Thu Oct 1st, 2020, 0620-1730
Stark’s Nest to Boyce Shelter, SOBO LT mile 132.5
23.2 miles, 6500 gain, 7200 loss
It was hard to leave a warm hut when it was so cold outside in the morning. I always think I’ll be faster packing up inside a hut, since I don’t have to deal with my tent, but I’m usually much slower. This morning was no exception. It was nice watching the light slowly grow in the east. It would have been even more beautiful to watch a sunrise here, but we needed to press on. We caught the sunrise on the way up to Mt Ellen (4075′) instead. At this vantage point, I could again see all our previous mountains, as well as the Whites to the east and Adirondacks to the west. This trail segment followed a ridgeline for about 9 miles and was part of what’s known as the Monroe Skyline, with consistently good views along the way. On this fine fall day, it didn’t disappoint.
We stopped at another ski hut to find the Miami hikers just finishing their breakfast. It was nice to get to chat with them a little more. They told us that Adam, our friend from Taft Lodge a few nights before, had spent the night here but left early. I was happy to hear that he was just ahead and looked forward to catching up with him. We climbed Lincoln Peak and Mt Abraham next, the latter of which was just over 4,000′. The top was clear as we ascended but became obscured by a cloud just as we reached the summit. I didn’t mind. A trail runner was there with her awesome dog Maple, so I enjoyed petting the dog while we chatted about the trail. Vermont was full of rugged mountains, nice people and happy dogs. What’s not to love?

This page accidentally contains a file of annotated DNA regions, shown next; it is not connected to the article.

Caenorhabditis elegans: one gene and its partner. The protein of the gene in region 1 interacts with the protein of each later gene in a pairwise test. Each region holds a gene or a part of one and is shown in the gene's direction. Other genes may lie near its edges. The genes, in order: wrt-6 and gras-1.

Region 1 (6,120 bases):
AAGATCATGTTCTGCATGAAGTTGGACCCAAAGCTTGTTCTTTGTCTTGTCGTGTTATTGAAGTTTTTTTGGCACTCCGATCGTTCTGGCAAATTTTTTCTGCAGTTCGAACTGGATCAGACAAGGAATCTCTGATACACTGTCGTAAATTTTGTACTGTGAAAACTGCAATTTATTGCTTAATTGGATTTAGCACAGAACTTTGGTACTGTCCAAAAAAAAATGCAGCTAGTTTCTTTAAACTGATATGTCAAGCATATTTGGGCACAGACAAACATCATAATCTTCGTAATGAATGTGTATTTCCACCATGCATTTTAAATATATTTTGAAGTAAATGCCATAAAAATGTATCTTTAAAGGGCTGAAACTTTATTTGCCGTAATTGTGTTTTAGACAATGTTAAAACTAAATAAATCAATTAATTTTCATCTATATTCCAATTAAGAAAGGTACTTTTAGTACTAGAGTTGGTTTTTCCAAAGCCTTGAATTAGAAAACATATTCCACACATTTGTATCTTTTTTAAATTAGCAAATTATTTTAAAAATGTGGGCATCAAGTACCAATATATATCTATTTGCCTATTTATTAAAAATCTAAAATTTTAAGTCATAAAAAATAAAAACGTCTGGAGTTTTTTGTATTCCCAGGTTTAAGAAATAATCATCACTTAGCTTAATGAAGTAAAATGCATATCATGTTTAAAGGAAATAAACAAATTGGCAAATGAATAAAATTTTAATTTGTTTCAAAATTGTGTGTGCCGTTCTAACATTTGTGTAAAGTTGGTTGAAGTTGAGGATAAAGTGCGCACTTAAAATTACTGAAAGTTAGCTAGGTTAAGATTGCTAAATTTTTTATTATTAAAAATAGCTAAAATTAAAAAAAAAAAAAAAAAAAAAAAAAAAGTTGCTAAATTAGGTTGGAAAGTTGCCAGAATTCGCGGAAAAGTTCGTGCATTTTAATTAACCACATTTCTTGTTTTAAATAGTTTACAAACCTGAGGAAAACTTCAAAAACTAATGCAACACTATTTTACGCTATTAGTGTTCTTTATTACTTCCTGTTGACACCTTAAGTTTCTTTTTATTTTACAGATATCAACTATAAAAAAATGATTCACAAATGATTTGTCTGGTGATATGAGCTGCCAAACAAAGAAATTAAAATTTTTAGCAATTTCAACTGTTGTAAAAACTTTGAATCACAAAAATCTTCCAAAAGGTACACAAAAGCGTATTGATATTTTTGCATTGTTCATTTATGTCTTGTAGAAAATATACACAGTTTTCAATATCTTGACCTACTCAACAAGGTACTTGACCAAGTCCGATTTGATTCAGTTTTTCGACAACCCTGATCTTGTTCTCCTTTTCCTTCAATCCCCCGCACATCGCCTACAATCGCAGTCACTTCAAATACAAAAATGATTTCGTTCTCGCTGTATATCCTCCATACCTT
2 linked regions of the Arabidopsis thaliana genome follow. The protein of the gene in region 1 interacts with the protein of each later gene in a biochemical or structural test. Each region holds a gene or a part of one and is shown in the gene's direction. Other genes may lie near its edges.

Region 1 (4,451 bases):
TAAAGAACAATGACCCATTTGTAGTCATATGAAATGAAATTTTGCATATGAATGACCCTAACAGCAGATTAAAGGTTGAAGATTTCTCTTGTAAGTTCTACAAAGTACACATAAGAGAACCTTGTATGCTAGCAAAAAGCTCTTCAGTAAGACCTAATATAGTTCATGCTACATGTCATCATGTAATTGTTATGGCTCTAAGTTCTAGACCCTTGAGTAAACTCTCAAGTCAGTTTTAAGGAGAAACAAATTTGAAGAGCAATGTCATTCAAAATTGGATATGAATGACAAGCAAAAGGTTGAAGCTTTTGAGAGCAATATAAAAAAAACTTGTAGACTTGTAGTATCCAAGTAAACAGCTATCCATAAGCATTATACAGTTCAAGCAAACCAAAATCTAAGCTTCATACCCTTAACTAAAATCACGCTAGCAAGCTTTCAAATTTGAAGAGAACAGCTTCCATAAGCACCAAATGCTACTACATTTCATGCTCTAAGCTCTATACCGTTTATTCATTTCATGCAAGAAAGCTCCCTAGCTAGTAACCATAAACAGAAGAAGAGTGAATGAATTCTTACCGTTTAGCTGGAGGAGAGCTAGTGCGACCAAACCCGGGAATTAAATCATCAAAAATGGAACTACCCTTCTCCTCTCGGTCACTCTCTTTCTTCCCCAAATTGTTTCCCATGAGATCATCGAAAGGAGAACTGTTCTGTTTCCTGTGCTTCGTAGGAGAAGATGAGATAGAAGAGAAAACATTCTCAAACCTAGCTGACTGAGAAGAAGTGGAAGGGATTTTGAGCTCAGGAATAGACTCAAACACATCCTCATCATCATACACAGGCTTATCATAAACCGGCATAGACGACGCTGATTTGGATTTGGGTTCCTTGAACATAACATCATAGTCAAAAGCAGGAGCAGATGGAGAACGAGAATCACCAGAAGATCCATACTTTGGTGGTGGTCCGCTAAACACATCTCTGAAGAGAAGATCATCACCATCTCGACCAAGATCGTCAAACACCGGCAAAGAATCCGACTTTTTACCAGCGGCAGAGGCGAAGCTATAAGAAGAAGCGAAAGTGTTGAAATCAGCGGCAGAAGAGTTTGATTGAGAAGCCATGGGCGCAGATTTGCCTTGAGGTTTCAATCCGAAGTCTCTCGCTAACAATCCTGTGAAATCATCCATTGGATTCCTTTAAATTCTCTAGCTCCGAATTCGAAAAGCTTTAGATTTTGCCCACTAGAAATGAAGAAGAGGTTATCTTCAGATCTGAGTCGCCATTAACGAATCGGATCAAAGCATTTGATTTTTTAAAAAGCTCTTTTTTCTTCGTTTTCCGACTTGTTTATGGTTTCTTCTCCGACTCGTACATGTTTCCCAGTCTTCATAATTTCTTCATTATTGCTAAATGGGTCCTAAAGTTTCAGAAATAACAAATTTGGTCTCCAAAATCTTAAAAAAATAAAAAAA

We descended a ways into Lincoln gap, entering the Breadloaf wilderness area (largest wilderness along the LT at 17 miles). Some blowdowns and overgrowth were indicative of the limited trail maintenance in this area…no mechanized tools are allowed so it’s harder for volunteers to do the work. I enjoyed the solitude of this stretch. I only saw a handful of people the rest of the day.
I caught up to Adam around 2 pm, following him to the Skylight Lodge by 3pm. The place overlooked a beaver pond and was pretty nice. A guy was there making it his temporary home…he’d already spent 3 nights and seemed very content, if only a bit lonely. We had planned on staying, but since it was so early and the weather so nice, we decided to push on another 2 miles to the next shelter. It was supposed to rain the next day, so it was 2 miles I wouldn’t have to hike in the wet.
The hills turned yellow…I’d never seen such stunning fall colors.
The next shelter faced west towards the setting sun and had good tent sites, so I was glad we kept going. It was also another night we got to spend with Adam. We’d seen him nearly every day since our 3rd day and were glad to match paces. He was a smart cookie, with degrees in physics and machine learning. But out here, he was a down-to-earth and adventuresome backpacking enthusiast. The 3 of us cooked dinner in the shelter, trading stories. Topics ranged from the search for other planets and the Great Filter to the search for the best trowel. I eventually left the shelter to the boys and nestled into my cozy tent. It had been 4 nights since I last slept in it and I missed it.